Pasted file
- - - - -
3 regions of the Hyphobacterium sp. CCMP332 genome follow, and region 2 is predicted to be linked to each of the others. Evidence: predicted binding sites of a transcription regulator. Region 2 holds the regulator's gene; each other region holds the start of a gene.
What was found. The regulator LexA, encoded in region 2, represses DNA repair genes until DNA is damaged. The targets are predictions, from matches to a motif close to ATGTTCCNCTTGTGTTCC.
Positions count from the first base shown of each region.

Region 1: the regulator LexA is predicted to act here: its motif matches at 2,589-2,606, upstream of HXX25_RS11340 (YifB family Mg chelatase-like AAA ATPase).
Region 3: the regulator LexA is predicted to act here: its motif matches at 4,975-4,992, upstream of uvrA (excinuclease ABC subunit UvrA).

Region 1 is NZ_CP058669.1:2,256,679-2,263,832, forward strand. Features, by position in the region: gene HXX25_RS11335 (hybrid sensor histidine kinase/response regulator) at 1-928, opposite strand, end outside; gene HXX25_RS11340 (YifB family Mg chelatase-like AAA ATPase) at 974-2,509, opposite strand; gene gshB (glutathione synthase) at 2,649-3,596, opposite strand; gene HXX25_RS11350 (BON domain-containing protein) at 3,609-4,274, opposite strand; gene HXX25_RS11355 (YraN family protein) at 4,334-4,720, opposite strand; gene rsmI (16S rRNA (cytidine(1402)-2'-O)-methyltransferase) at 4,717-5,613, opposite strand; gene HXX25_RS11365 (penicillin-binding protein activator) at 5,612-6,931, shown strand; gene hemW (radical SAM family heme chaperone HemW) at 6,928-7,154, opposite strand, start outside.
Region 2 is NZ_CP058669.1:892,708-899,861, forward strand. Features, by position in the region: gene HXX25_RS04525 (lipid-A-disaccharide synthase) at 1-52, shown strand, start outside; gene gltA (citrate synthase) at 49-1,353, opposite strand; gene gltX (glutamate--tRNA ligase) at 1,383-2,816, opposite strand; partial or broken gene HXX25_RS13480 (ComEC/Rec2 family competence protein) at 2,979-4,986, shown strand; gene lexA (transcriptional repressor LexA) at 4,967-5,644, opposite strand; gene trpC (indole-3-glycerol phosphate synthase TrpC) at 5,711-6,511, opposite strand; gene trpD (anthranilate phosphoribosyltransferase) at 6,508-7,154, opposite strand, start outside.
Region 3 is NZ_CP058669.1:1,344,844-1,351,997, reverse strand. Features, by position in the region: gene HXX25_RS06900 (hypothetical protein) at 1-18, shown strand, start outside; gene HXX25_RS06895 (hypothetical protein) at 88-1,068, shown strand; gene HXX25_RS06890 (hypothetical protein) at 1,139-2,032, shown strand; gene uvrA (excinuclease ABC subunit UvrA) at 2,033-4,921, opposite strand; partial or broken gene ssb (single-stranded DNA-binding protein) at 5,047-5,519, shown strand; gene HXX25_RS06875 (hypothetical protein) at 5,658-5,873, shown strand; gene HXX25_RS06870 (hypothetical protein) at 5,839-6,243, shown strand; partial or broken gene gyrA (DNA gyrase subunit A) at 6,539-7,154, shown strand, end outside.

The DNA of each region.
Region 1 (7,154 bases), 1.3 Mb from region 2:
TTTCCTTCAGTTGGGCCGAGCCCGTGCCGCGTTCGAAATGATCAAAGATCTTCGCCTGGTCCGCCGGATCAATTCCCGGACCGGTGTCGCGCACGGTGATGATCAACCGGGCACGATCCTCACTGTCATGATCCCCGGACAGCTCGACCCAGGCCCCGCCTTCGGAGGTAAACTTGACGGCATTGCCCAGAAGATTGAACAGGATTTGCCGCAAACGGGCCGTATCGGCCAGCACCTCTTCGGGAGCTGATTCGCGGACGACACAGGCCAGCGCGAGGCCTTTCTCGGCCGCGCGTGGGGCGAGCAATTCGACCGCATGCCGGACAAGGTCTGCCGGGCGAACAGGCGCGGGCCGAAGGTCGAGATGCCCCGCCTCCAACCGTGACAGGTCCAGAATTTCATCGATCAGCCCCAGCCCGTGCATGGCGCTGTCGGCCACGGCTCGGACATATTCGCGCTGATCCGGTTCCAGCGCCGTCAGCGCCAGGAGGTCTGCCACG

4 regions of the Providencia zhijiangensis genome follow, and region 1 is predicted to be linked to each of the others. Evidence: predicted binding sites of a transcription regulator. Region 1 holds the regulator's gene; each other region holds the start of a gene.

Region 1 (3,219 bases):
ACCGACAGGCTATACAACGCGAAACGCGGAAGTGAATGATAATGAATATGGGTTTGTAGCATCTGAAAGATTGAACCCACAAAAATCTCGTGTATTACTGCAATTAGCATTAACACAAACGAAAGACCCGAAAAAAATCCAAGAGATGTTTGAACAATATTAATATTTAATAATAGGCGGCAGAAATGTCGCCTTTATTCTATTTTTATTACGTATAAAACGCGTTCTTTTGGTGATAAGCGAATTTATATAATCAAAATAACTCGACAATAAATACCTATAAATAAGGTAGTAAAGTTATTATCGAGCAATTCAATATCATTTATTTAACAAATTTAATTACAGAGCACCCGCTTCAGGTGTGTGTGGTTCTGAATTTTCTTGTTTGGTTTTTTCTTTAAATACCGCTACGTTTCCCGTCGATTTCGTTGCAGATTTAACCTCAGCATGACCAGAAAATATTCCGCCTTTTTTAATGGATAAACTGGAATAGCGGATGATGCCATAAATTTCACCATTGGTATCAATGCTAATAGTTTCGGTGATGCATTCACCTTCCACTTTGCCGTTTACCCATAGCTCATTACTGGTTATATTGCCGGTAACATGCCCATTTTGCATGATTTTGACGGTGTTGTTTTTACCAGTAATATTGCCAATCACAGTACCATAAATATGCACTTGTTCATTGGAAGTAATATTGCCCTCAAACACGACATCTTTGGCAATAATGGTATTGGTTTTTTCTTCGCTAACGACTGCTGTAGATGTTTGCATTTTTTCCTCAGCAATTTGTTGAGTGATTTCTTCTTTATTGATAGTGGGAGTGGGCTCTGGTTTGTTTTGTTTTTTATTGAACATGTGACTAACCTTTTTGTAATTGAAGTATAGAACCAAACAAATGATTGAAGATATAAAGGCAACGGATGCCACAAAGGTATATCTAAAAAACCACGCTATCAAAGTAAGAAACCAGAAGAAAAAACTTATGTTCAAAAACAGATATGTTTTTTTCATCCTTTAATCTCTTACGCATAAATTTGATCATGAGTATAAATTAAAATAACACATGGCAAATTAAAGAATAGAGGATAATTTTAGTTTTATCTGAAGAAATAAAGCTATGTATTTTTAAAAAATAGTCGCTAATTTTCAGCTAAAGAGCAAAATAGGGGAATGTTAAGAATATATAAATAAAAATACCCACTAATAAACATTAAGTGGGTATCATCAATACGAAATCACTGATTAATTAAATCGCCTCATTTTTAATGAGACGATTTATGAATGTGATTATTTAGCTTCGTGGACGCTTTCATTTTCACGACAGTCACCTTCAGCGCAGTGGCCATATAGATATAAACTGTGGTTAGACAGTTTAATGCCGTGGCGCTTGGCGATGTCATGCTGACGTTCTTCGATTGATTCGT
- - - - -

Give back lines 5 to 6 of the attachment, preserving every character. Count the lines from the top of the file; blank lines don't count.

Region 3: the regulator LexA is predicted to act here: its motif matches at 4,975-4,992, upstream of uvrA (excinuclease ABC subunit UvrA).

Region 1 is NZ_CP058669.1:2,256,679-2,263,832, forward strand. Features, by position in the region: gene HXX25_RS11335 (hybrid sensor histidine kinase/response regulator) at 1-928, opposite strand, end outside; gene HXX25_RS11340 (YifB family Mg chelatase-like AAA ATPase) at 974-2,509, opposite strand; gene gshB (glutathione synthase) at 2,649-3,596, opposite strand; gene HXX25_RS11350 (BON domain-containing protein) at 3,609-4,274, opposite strand; gene HXX25_RS11355 (YraN family protein) at 4,334-4,720, opposite strand; gene rsmI (16S rRNA (cytidine(1402)-2'-O)-methyltransferase) at 4,717-5,613, opposite strand; gene HXX25_RS11365 (penicillin-binding protein activator) at 5,612-6,931, shown strand; gene hemW (radical SAM family heme chaperone HemW) at 6,928-7,154, opposite strand, start outside.